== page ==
Thursday, November 04, 2004

All wet about mad cow?

In a comment on a post last week entitled Why no mad cow testing of U. S. beef imports to Japan? a reader explained that the presumed cause of mad cow, errant prions in the brain, is problematic and unproven. He suggested a visit to the site of an organic British cattle farmer who has been doing work on the causes of neurodegenerative disease for years.

Mark Purdey believes that a combination of diet difficiencies, toxic exposure to metals (particularly manganese), ultra-violet radiation, ultrasonic exposure and other factors contribute to a wide range of neuro-degenerative diseases such as mad cow. In perusing the site I was unable to find a single article that succinctly summarized the current state of his research, however.

Purdey appears to have traveled all over the world investigating hot spots for neuro-degenerative disease among animals and humans. And, he has gathered quite a bit of anecdotal evidence that seems to support his claims based on analyses of soil (pasture and cropland) and industrial pollution. Much of his findings have been published in several journals, though he is widely ridiculed by establishment scientists.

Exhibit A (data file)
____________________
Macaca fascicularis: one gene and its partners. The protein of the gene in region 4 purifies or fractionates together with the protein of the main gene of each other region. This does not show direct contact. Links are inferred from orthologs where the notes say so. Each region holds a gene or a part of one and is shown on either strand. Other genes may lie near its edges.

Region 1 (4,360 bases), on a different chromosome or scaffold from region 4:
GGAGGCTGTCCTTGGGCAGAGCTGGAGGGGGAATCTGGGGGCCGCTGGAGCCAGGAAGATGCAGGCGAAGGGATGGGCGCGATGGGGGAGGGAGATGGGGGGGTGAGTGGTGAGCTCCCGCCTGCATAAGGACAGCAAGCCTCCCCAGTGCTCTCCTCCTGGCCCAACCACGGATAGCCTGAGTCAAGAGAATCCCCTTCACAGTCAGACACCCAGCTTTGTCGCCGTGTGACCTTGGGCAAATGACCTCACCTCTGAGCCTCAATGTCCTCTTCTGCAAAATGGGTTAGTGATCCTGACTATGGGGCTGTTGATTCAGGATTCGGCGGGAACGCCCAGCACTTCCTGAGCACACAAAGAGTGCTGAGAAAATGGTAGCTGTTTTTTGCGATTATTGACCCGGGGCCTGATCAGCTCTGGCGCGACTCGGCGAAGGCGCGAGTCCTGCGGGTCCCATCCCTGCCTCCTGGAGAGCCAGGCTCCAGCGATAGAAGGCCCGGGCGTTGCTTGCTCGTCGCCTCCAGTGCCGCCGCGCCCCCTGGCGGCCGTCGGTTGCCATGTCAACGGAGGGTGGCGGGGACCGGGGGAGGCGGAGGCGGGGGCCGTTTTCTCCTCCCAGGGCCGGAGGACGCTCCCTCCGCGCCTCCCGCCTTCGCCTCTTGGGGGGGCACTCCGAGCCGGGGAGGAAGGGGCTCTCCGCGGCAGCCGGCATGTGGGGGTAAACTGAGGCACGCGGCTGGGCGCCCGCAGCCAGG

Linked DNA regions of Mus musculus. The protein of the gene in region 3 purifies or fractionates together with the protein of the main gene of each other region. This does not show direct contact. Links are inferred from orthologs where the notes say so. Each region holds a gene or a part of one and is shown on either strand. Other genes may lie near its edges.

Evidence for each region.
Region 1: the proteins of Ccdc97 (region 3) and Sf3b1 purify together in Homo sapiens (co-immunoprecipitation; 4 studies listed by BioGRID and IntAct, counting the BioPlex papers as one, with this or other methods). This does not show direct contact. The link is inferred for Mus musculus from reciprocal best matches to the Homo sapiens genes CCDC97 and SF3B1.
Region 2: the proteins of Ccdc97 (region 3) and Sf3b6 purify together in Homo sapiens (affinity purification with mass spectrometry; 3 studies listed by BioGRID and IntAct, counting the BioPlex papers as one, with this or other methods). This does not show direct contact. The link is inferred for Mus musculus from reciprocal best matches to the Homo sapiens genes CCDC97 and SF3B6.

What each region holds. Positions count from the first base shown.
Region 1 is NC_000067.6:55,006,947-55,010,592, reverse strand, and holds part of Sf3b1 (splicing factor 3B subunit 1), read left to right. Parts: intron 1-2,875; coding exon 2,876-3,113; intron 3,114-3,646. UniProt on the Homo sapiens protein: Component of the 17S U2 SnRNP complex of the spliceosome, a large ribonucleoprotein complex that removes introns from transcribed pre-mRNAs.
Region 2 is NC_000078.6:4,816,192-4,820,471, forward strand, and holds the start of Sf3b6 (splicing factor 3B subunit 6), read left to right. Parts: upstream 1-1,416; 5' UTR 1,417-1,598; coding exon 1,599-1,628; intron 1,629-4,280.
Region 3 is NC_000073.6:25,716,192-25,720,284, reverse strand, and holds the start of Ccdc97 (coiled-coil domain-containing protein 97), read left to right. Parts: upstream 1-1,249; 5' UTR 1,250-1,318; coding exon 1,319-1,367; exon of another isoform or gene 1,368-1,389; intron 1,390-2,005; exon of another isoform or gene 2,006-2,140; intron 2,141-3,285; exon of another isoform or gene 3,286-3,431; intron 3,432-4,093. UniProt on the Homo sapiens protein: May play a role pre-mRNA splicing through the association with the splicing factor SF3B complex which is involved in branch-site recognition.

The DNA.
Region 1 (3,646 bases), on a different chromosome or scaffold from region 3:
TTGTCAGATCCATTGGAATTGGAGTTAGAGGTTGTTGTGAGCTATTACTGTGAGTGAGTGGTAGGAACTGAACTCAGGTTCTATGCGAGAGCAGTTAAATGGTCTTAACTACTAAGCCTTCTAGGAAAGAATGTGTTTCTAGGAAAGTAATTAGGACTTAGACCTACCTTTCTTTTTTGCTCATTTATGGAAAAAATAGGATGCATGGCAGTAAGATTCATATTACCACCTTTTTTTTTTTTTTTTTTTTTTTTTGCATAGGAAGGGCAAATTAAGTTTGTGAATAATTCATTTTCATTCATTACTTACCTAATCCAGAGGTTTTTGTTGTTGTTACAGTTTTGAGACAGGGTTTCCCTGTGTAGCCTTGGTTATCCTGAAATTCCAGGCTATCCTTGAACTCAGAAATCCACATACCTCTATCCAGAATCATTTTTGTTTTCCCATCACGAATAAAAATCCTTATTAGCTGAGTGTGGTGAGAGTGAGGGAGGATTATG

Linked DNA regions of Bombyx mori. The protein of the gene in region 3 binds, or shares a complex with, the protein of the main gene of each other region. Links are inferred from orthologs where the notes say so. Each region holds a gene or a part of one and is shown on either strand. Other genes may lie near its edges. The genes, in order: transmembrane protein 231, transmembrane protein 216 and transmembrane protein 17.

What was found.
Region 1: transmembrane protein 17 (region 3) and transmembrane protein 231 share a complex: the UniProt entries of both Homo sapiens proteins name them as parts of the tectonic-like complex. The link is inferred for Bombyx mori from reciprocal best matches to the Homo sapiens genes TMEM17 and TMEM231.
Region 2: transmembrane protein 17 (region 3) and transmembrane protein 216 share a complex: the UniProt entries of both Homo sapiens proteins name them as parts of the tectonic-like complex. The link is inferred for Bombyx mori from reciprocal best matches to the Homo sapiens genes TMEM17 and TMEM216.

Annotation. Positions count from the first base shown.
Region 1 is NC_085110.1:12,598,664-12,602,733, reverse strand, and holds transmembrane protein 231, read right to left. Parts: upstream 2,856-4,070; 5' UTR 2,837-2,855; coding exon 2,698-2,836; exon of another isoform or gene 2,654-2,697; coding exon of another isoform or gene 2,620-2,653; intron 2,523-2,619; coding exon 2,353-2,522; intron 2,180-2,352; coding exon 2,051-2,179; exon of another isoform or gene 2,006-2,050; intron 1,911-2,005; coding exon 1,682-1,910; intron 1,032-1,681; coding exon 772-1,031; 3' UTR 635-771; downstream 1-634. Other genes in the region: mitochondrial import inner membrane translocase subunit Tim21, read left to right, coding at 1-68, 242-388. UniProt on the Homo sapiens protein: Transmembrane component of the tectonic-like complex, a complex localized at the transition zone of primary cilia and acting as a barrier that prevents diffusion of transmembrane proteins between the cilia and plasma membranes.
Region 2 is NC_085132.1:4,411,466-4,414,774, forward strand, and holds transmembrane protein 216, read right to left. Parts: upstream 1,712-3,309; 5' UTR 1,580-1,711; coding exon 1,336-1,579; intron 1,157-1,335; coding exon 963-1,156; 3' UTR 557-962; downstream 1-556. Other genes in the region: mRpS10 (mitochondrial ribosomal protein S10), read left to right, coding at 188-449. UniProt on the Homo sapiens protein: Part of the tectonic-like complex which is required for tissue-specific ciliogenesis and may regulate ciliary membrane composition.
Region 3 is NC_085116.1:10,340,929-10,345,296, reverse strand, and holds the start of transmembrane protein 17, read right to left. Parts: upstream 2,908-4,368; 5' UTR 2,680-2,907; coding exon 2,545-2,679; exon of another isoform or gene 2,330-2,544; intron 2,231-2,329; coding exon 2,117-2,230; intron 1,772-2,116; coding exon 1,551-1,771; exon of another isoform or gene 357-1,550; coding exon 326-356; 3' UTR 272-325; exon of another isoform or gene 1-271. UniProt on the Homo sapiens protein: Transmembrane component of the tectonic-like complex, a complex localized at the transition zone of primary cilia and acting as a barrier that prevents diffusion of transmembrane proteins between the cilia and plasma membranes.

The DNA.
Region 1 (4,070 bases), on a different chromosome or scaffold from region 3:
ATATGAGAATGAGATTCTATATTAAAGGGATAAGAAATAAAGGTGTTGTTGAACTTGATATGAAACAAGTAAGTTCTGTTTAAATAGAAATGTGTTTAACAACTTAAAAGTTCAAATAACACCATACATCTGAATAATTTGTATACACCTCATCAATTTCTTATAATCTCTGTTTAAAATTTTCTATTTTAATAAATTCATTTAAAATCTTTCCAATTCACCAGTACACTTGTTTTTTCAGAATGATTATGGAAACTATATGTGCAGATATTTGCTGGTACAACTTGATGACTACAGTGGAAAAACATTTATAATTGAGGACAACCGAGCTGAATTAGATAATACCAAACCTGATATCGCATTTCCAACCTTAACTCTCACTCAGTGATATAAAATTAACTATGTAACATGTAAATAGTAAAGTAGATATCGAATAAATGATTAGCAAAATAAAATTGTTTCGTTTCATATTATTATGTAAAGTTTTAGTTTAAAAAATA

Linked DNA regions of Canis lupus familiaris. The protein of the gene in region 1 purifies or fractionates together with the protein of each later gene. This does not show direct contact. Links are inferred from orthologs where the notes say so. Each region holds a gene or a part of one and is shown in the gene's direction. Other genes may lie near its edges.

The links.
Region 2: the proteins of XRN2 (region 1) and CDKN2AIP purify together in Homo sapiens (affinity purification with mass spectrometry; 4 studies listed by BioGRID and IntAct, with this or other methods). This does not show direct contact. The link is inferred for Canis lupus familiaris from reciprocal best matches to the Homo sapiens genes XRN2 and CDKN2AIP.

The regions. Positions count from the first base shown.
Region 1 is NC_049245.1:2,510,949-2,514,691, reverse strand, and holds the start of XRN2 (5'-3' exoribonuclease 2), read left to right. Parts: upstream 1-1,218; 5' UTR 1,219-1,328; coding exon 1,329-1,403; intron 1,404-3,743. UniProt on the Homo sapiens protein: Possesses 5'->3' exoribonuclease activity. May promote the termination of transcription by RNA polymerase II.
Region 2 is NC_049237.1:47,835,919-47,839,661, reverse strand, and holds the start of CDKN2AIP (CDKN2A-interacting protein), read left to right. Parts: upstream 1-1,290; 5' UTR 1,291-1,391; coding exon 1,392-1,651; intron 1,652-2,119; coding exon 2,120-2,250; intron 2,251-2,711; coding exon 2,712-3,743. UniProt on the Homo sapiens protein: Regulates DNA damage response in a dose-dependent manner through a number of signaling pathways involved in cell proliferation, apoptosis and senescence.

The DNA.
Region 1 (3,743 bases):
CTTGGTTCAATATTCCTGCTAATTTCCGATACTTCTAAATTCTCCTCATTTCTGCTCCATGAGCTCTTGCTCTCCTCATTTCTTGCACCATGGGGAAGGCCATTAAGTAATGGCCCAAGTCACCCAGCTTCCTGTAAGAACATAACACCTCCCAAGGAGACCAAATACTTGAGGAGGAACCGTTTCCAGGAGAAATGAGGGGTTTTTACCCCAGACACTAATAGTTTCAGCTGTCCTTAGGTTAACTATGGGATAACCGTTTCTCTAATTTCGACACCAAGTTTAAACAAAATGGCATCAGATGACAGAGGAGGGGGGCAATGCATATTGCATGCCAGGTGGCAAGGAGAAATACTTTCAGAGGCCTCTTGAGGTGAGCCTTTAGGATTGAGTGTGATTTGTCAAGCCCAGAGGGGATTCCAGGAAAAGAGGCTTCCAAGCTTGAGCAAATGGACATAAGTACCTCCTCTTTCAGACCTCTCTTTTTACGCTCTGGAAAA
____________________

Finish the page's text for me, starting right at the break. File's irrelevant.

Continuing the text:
My reader explained that Purdey's theory explains something that the current prion theory of infection does not. Why do none of the traditional methods of ridding materials of disease such as heat, radiation, and disinfectants eliminate mad cow from the brains of infected cattle? Purdey would say that's because the causative agent is the metals which, in an altered energy state, are associated with the disease. They are unaffected by those treatments and pass into the bodies of humans and animals who consume them.

The upshot is that you have to have a copper deficiency yourself AND eat so-called "infected" matter (which could just as well be grass as animal brains) containing supercharged metal ions (particularly manganese) to be at risk for disease. Check your copper levels, my reader advises.

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